At first sight, a straightforward narrative of Gandhi's life, drawing on his own autobiography and the hundreds of available biographies, points to the futility of forcing the man onto the sports/cricket field for the sake of writing a book. Yet, Gandhi's lack of interest in, and general indifference to, modern sports, and his absence from the games field do not in any way preclude the reciprocal impact - both real and virtual - that Gandhi and cricket have had upon themselves and upon the nation.
The life and afterlife of Gandhi coincides with cricket's evolution as an Indian game. While the real occasions of meeting between Gandhi and cricket alias sport were very few - he probably never played or watched the game beyond his schooldays - the connections in terms of reciprocal impact were more intimate. This was because politics and sports go hand in hand in modern India. The points of convergence and conflict between Gandhi and cricket, therefore, merit attention and exploration. Mahatma on the Pitch is an attempt to identify these points of convergence and conflict.
In this book, I set out some intriguing questions concerning the fascinating relationship between Gandhi and cricket: Did Gandhi ever play cricket? Did cricket ever figure in the Gandhian world of thought? What views did the most important man in the history of India's freedom struggle have on the game that dominates Indian national consciousness in the twenty-first century? Were there any connections between Gandhi and cricket during the high tide of the national movement? Did Gandhi or his ideas make any impact on the game? Did he ever oppose the cause of cricket? Did cricket ever invoke Gandhi and his ideology after his death?
These questions may seem as remote as Gandhi's tryst with cricket! Mahatma on the Pitch seeks answers to these apparently quirky questions by exploring the intriguing rendezvous between two of the most enduring phenomena of modern India: Mahatma Gandhi, probably the greatest Indian icon of the twentieth century and Indian cricket, arguably the most assertive Indian national emblem in the twenty-first-century world.
The story begins with Gandhi's sporting pursuit in his childhood/schooldays in Rajkot and goes on to explore the illusions of a sporting Gandhi, who played little but observed, told or wrote a bit about sports in general and cricket, in particular. Then it takes a look at cricket's evolution in India and its tryst with Gandhi and his ideas and actions, and shows how his anti-colonial mass politics, his unending fight against untouchability, and his lifelong struggle to restore communal amity affected Indian cricket on a serious note.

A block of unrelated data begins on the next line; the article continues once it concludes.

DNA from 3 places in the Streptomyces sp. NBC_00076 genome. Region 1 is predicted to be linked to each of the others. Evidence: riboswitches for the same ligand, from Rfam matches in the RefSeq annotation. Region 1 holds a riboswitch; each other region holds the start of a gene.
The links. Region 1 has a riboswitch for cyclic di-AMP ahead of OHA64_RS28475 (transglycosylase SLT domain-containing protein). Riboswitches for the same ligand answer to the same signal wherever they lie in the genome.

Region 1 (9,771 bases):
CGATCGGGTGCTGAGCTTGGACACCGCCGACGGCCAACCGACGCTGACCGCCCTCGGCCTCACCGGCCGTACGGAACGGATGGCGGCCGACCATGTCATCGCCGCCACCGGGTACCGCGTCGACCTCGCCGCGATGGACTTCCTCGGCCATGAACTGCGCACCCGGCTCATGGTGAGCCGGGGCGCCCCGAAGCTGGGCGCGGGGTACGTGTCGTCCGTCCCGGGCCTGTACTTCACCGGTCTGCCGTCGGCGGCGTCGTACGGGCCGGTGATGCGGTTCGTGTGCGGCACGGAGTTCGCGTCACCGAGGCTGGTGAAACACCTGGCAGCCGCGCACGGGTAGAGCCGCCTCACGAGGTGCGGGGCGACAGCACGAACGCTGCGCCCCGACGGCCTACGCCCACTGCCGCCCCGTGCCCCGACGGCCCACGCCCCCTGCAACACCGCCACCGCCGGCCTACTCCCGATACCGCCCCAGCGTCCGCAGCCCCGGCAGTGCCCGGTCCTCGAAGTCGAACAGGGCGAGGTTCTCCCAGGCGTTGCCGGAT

The ideas and impacts of the British imperial ethic, nationalism, racialism, politics, caste movement, untouchability, communalism, regionalism, urbanity, commercialism, and so on, come into play in weaving the threads of the story. In the process, rereading Gandhi's comments on Bombay Pentangular cricket in 1940, it brings into focus how the most important icon of our national movement viewed the most important sport of twenty-first century India.
Gandhi is arguably the most globalized icon of India, as is cricket among Indian sports. Yet, given his distinctive life, religion, ideas and actions, the Gandhian world is far removed from the world of Indian cricket which has come to imply commerce, politics, religion and life to more than a billion Indians, albeit in a completely different sense. The divine image of Gandhi has almost had a replication in the deification of Sachin Tendulkar as a cricketing God. Whatever be the connections between the Mahatma and the game during his lifetime or after, both are integral to reimagining the Indian nation in the new century. Had Gandhi been alive, he might have been the happiest person on this planet to see cricket's becoming of a great unifier of hearts in independent India, irrespective of class, caste, religion, language, ethnicity or region, albeit with an Indian revolution fundamentally transforming the world of cricket in the new century. Gandhi and cricket, thus, remain globally, two of India's most enduring images, phenomena and legacies that bind the nation strongly. And they are here to stay for years to come.
(Kausik Bandyopadhyay teaches History at West Bengal State University. His latest book is 'Mahatma On the Pitch'.)
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